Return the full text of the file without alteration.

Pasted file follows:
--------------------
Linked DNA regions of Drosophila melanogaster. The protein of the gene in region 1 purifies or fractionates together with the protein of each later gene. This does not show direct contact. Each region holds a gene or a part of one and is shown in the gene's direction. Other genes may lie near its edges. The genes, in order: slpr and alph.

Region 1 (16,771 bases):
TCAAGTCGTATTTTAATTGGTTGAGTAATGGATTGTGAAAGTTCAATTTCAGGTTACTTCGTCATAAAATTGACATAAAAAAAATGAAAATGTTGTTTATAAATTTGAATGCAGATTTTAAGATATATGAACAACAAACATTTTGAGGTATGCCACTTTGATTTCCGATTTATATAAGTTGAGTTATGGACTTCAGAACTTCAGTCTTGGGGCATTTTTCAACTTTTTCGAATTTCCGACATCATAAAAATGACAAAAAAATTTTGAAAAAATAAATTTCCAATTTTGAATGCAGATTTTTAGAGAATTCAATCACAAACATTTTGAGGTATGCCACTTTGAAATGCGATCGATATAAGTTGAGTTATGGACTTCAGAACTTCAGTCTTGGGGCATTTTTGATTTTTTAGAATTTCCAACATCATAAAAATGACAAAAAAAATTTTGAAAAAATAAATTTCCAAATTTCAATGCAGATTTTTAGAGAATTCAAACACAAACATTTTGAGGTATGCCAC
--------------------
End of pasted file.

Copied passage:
Linked DNA regions of Drosophila melanogaster. The protein of the gene in region 1 purifies or fractionates together with the protein of each later gene. This does not show direct contact. Each region holds a gene or a part of one and is shown in the gene's direction. Other genes may lie near its edges. The genes, in order: slpr and alph.

Region 1 (16,771 bases):
TCAAGTCGTATTTTAATTGGTTGAGTAATGGATTGTGAAAGTTCAATTTCAGGTTACTTCGTCATAAAATTGACATAAAAAAAATGAAAATGTTGTTTATAAATTTGAATGCAGATTTTAAGATATATGAACAACAAACATTTTGAGGTATGCCACTTTGATTTCCGATTTATATAAGTTGAGTTATGGACTTCAGAACTTCAGTCTTGGGGCATTTTTCAACTTTTTCGAATTTCCGACATCATAAAAATGACAAAAAAATTTTGAAAAAATAAATTTCCAATTTTGAATGCAGATTTTTAGAGAATTCAATCACAAACATTTTGAGGTATGCCACTTTGAAATGCGATCGATATAAGTTGAGTTATGGACTTCAGAACTTCAGTCTTGGGGCATTTTTGATTTTTTAGAATTTCCAACATCATAAAAATGACAAAAAAAATTTTGAAAAAATAAATTTCCAAATTTCAATGCAGATTTTTAGAGAATTCAAACACAAACATTTTGAGGTATGCCAC